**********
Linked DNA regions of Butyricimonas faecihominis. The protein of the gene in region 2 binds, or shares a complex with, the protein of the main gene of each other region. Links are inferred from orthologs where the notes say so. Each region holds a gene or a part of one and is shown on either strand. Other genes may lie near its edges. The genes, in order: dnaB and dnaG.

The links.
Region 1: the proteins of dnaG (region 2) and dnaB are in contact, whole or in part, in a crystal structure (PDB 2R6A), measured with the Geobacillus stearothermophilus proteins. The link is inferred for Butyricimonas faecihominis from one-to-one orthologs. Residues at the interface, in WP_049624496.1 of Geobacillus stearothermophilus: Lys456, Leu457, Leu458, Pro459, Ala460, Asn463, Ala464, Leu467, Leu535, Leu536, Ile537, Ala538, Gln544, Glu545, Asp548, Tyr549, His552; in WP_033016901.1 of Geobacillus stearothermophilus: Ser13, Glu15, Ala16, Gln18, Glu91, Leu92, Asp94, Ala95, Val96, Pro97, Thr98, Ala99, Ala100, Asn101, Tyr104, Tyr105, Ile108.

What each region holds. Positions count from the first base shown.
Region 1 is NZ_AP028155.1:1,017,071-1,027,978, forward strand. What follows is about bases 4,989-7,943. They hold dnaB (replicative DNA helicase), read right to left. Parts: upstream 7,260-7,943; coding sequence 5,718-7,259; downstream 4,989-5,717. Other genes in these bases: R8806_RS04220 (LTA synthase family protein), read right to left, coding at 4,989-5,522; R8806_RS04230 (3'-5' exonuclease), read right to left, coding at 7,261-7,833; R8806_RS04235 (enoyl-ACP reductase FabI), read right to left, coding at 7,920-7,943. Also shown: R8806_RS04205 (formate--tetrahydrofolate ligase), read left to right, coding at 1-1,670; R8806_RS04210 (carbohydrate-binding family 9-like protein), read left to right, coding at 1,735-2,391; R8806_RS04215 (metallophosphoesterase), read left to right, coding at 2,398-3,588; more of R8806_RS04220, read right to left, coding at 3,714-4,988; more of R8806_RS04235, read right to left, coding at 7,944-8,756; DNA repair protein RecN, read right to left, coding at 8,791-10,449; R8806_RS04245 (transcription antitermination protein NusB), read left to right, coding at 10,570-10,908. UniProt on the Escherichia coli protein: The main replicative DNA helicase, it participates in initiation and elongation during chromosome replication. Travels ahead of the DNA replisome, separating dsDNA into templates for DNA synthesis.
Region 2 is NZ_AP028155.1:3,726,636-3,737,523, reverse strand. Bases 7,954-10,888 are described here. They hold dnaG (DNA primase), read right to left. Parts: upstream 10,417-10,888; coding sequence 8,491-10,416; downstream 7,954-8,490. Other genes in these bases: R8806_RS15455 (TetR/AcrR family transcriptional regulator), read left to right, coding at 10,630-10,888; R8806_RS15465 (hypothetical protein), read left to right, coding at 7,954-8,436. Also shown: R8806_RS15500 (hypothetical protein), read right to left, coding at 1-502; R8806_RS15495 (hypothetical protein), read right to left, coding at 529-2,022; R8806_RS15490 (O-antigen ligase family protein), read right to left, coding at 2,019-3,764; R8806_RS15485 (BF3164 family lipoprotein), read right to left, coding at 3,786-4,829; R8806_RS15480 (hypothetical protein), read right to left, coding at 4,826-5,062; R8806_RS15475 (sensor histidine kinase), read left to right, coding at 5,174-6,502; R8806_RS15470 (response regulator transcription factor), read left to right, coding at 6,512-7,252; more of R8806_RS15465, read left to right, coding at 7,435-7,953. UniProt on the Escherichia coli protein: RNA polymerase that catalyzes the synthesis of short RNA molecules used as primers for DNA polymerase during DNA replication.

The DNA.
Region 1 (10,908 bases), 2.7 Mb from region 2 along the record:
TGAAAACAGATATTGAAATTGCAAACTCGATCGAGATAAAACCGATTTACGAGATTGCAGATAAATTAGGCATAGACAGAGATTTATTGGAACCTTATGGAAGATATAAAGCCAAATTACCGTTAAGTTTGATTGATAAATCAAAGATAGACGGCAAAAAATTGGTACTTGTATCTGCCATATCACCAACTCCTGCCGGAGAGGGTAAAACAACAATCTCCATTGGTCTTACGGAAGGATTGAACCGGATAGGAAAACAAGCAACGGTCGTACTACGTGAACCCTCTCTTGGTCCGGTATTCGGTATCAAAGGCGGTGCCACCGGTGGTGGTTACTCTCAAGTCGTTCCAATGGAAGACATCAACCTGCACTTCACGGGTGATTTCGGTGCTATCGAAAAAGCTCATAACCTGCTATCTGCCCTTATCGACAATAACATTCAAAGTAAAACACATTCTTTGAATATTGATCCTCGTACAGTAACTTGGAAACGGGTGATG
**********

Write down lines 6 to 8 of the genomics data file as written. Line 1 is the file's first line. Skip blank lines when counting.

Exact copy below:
Region 2 is NZ_AP028155.1:3,726,636-3,737,523, reverse strand. Bases 7,954-10,888 are described here. They hold dnaG (DNA primase), read right to left. Parts: upstream 10,417-10,888; coding sequence 8,491-10,416; downstream 7,954-8,490. Other genes in these bases: R8806_RS15455 (TetR/AcrR family transcriptional regulator), read left to right, coding at 10,630-10,888; R8806_RS15465 (hypothetical protein), read left to right, coding at 7,954-8,436. Also shown: R8806_RS15500 (hypothetical protein), read right to left, coding at 1-502; R8806_RS15495 (hypothetical protein), read right to left, coding at 529-2,022; R8806_RS15490 (O-antigen ligase family protein), read right to left, coding at 2,019-3,764; R8806_RS15485 (BF3164 family lipoprotein), read right to left, coding at 3,786-4,829; R8806_RS15480 (hypothetical protein), read right to left, coding at 4,826-5,062; R8806_RS15475 (sensor histidine kinase), read left to right, coding at 5,174-6,502; R8806_RS15470 (response regulator transcription factor), read left to right, coding at 6,512-7,252; more of R8806_RS15465, read left to right, coding at 7,435-7,953. UniProt on the Escherichia coli protein: RNA polymerase that catalyzes the synthesis of short RNA molecules used as primers for DNA polymerase during DNA replication.

The DNA.
Region 1 (10,908 bases), 2.7 Mb from region 2 along the record: